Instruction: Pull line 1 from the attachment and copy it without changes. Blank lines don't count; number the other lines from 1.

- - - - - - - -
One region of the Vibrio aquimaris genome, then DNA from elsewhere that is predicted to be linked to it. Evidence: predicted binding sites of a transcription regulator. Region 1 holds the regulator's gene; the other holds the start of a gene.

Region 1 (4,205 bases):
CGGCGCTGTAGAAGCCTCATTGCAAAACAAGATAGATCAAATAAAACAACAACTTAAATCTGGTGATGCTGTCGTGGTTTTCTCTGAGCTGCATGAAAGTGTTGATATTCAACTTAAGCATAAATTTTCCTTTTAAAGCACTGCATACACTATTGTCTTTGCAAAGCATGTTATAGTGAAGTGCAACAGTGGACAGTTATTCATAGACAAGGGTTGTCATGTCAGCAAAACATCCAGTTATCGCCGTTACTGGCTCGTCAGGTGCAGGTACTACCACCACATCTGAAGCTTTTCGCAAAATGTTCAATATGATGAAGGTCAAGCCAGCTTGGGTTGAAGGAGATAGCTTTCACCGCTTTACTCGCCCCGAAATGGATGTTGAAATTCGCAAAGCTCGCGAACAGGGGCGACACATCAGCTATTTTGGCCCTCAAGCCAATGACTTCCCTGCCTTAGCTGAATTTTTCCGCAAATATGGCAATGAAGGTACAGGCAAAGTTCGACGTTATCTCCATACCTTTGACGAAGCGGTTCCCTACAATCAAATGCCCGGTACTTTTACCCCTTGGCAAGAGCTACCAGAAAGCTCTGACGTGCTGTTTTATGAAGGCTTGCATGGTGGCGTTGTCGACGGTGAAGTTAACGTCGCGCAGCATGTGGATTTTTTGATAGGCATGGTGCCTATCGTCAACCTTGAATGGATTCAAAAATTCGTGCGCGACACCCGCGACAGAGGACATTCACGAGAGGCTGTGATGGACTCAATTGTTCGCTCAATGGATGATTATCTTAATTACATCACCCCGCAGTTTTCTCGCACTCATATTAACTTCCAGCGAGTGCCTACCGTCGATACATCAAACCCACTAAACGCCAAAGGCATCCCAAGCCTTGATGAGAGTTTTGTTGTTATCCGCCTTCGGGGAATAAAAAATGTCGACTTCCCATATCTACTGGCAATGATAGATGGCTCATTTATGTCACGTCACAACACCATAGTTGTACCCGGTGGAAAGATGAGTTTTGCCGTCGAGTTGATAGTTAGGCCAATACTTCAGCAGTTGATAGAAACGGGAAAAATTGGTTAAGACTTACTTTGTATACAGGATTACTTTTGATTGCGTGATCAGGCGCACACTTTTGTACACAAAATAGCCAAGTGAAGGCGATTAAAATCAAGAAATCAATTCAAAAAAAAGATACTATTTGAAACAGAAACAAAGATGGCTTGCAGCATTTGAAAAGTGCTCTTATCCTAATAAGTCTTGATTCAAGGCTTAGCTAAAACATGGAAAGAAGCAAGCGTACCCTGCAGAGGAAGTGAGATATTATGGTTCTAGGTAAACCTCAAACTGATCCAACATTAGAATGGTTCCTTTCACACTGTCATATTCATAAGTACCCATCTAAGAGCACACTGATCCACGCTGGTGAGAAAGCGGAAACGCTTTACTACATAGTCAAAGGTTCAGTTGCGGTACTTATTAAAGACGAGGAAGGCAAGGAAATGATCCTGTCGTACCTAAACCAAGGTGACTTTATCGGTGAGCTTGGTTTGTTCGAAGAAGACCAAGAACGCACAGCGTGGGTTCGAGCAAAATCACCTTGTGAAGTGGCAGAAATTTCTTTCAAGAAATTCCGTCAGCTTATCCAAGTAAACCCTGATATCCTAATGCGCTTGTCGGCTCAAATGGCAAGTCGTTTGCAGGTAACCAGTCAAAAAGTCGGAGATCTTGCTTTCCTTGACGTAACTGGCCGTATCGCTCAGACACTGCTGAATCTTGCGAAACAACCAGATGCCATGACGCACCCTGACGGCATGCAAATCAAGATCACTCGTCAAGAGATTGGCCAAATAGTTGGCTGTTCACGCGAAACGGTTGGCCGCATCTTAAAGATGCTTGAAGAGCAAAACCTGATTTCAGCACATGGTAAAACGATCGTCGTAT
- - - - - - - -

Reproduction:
One region of the Vibrio aquimaris genome, then DNA from elsewhere that is predicted to be linked to it. Evidence: predicted binding sites of a transcription regulator. Region 1 holds the regulator's gene; the other holds the start of a gene.